The Legacy of Japanese American Farmers in the Sammamish Valley Fights to Live On

August 15, 2023 at 3:39 p.m.
Funai Farm customers eat raw sweet corn, an initiation ritual for new visitors. Harvey Funai is in the front row, far right.
Funai Farm customers eat raw sweet corn, an initiation ritual for new visitors. Harvey Funai is in the front row, far right. Kevin Teeter

Content warning: Anti-Japanese racism, war, suicide. This article is courtesy of Woodinville Weekly, which originally ran the story November 2022. All photos courtesy of Funai Farm. 

“My dad and uncles were fighting for the United States Army in Italy, France and Germany while their families were behind barbed wire.”

Harvey Funai is a third-generation Japanese American (Sansei) farmer who operates Funai Farm in the Sammamish Valley. His paternal grandparents opened the farm not long after immigrating to the U.S. in the 1930s. They had eight children.

Harvey’s grandparents Kane and Kametaro Funai and their eight children (including Harvey’s father)


On Feb. 19, 1942–81 years ago–the Funai family were forced to bear “one of the most shameful moments in American history,” as it was described in a recent Presidential National Day of Remembrance statement: President Franklin Roosevelt’s signing of Executive Order 9066, that called for the internment of virtually all Japanese Americans in concentration camps. The decree remained in effect until the end of World War II.

But this is not the only story of the Funai family during the war. Harvey’s dad, Toshio, and three of his uncles, George, Aubrey and Frank, enlisted to fight for the U.S. Army while their parents were imprisoned in the Minidoka camp in Idaho.

The brothers joined the 100th Battalion/442nd Infantry Regiment, which would go on to become the most decorated regiment in U.S. military history. It was made up almost entirely of young, second-generation Japanese American (Nisei) men whose families were imprisoned in the camps.

"Dad was awarded the Bronze Star Medal, with ‘V’ for Valor, and a Congressional Gold Medal that was given to those still alive many years later and who served in the 442nd/100th/Military Intelligence Corps.,” Harvey wrote in one of his weekly emails, which he sends out to Funai Farm’s returning customers.

Uncle George, 29 at the time, was a member of Company K, one of several units that saved the Texas National Guard, the “Lost Battalion”, who were surrounded by German forces in the Vosges Mountains in France.

The 442nd suffered heavy casualties before they broke through the German line. George was captured and held prisoner. One German soldier wanted to shoot him, but another talked them out of it and helped George escape.

"They lost more men than the men that they saved,” Harvey said. “And the sentiment of the Japanese American soldiers was, if it was reversed–if they were the ones surrounded by Germans and trapped–that nobody would have attempted to come rescue them.”

After the war, the Funai brothers returned home to learn that their mother had taken her own life in the concentration camp.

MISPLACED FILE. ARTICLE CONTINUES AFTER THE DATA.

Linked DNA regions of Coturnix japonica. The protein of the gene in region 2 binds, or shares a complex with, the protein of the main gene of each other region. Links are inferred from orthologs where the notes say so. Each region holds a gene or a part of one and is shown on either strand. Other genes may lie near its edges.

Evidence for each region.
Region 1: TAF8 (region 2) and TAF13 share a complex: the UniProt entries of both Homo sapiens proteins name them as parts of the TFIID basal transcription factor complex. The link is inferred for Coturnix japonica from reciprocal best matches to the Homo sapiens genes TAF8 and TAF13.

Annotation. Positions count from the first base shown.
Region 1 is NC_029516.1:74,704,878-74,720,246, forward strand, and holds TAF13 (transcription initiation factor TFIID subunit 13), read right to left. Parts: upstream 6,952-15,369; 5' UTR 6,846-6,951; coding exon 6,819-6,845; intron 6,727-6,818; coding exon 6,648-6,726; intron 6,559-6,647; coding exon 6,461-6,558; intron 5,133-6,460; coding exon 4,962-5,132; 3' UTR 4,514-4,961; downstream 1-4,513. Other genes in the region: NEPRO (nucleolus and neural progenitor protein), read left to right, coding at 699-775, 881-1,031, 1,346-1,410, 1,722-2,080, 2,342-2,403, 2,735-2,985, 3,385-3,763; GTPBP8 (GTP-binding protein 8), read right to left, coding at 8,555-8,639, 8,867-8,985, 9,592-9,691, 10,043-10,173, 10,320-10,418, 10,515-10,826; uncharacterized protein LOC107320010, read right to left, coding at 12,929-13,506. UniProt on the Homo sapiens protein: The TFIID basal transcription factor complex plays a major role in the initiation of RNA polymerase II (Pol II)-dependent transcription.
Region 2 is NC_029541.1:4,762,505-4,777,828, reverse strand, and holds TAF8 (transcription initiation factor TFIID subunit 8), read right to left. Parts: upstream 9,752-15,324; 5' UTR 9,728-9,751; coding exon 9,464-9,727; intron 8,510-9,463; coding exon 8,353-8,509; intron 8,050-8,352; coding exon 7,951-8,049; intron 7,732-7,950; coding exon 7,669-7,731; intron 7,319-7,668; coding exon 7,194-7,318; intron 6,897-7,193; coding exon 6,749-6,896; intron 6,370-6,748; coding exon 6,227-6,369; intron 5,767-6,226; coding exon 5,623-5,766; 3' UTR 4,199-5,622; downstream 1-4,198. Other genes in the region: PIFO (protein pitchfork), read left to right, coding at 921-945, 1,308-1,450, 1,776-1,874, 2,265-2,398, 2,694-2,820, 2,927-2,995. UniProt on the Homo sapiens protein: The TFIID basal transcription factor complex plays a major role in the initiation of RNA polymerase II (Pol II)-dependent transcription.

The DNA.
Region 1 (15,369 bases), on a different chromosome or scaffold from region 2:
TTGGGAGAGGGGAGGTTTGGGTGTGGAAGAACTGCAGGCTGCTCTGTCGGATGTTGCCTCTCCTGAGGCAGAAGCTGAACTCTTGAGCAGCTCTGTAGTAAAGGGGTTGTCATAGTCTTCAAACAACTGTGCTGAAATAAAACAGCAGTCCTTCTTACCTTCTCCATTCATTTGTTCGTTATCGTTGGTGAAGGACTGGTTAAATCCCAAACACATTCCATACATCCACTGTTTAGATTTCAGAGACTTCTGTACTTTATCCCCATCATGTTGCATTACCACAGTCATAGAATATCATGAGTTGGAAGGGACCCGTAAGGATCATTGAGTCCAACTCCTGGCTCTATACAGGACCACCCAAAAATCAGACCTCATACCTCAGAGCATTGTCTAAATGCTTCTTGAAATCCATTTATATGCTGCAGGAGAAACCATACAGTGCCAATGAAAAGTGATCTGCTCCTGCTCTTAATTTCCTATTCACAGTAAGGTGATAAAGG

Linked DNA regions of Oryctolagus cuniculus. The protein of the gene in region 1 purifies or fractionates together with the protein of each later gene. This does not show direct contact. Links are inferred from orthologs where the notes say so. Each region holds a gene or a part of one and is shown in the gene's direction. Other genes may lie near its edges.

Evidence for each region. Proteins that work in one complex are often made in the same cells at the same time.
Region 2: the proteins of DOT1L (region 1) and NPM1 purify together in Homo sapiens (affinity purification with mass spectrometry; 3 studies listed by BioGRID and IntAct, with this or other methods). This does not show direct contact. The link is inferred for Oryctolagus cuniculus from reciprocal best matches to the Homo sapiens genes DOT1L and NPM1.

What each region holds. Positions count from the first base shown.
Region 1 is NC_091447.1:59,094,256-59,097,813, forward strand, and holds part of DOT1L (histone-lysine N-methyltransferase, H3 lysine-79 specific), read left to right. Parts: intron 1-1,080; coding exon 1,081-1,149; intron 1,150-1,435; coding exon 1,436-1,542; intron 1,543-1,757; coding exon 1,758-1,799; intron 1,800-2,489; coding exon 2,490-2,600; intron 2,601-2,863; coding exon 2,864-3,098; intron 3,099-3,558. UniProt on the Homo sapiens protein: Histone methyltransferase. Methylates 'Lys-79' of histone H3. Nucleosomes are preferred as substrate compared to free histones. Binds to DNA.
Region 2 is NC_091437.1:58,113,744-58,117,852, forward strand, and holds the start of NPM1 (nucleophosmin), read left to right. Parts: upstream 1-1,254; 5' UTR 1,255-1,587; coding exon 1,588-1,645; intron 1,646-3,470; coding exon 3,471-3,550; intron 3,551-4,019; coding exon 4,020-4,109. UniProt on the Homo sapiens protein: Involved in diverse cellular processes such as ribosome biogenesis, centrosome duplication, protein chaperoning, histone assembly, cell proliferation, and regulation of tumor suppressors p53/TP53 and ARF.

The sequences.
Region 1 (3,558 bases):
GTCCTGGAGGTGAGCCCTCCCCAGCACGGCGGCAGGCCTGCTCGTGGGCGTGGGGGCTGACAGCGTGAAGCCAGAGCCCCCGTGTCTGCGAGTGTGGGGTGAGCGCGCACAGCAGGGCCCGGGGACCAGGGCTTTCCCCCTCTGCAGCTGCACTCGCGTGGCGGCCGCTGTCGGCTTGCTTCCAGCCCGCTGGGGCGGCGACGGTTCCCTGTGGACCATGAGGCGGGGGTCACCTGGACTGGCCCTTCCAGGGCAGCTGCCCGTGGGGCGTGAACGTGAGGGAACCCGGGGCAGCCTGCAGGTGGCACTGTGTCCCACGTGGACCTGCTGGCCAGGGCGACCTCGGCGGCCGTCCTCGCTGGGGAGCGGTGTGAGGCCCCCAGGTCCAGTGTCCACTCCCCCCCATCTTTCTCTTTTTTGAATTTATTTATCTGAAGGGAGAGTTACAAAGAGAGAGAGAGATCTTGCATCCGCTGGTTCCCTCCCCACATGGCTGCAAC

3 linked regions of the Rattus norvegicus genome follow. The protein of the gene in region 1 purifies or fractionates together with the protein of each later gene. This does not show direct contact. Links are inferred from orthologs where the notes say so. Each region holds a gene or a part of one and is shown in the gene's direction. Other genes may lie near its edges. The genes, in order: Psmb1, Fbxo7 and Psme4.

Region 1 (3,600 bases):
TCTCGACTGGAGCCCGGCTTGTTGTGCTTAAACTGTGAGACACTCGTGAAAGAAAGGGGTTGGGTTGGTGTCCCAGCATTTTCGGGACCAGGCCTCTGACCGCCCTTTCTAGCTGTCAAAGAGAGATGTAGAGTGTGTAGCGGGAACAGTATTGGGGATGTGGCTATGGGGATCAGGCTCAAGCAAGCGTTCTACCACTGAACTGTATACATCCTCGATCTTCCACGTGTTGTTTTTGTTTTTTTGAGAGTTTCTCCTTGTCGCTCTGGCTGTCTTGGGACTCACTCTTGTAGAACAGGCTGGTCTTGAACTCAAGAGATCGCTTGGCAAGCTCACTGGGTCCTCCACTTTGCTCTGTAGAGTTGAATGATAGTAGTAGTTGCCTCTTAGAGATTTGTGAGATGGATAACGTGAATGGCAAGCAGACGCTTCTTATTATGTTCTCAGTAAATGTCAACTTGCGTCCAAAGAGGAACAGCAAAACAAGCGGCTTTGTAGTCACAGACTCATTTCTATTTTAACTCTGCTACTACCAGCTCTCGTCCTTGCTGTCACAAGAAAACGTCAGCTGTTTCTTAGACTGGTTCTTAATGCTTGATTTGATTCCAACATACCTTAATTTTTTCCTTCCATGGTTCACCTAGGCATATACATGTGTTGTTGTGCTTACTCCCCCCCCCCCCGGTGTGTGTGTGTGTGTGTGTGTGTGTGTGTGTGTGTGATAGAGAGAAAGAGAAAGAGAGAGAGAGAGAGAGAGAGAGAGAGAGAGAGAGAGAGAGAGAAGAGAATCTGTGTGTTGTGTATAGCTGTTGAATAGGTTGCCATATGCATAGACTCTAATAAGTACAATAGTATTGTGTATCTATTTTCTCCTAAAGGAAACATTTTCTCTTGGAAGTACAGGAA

"They never expressed any bitterness,” Harvey said. “The fact that my dad and family were never bitter or angry, at least not in front of any of us, is a testament to their determination to be viewed as good American citizens and not bring any shame to the family.”

Fresh produce is the star of Funai Farm


“When the family came back from camp, finally, to start farming again and start their lives over again, the White people would not buy produce or things from the Japs,” he continued. “And so the local minister, who was White, would dress up in overalls, and he would take our family’s produce to Pike Place Market and sell it for them so that they could have money to live on.”

The ladder is a well-known staple of Funai Farm. It sits by the entrance when the farm is open for business. 


Today, Harvey Funai, 69 years old, continues to operate the farm in his family’s name. Though he already has a 38-year career with the State of Washington behind him–during which he worked for the Washington State Health Care Authority and the DSHS; and coordinated and oversaw major minority affairs, sexual orientation, disability and tribal affairs initiatives–Harvey still chooses to work full time to run the two-acre farm.

“I can tell you the whole life story of each corn, or beet, or carrot, or green bean or whatever it is that I picked, because I'm the one that planted the seed, I'm the one that weeded it, and cultivated it, and nurtured it, and then picked it, and brought it up here and I'm selling it to you,” he said.

When I visited the farm, everyone who came by during the 90 minutes I was there had already been to the farm many times before, except for two customers, whom Harvey was quick to become acquainted with. He masterfully moved through small talk to make a deeper connection with one of the men; they chatted about responsible farming practices (the customer was a beekeeper), national identity (he had immigrated from Russia about 15 years ago) and spirituality (he was devoutly Christian). A customer named Mark Jenkins said he has been purchasing produce at the farm since Toshio was the owner over 20 years ago.

Two things keep Mark coming back, he said: the sweet corn, and Harvey’s weekly emails.

Harvey insisted I try the corn raw–a sort of initiation ritual for new customers. It was deliciously crisp.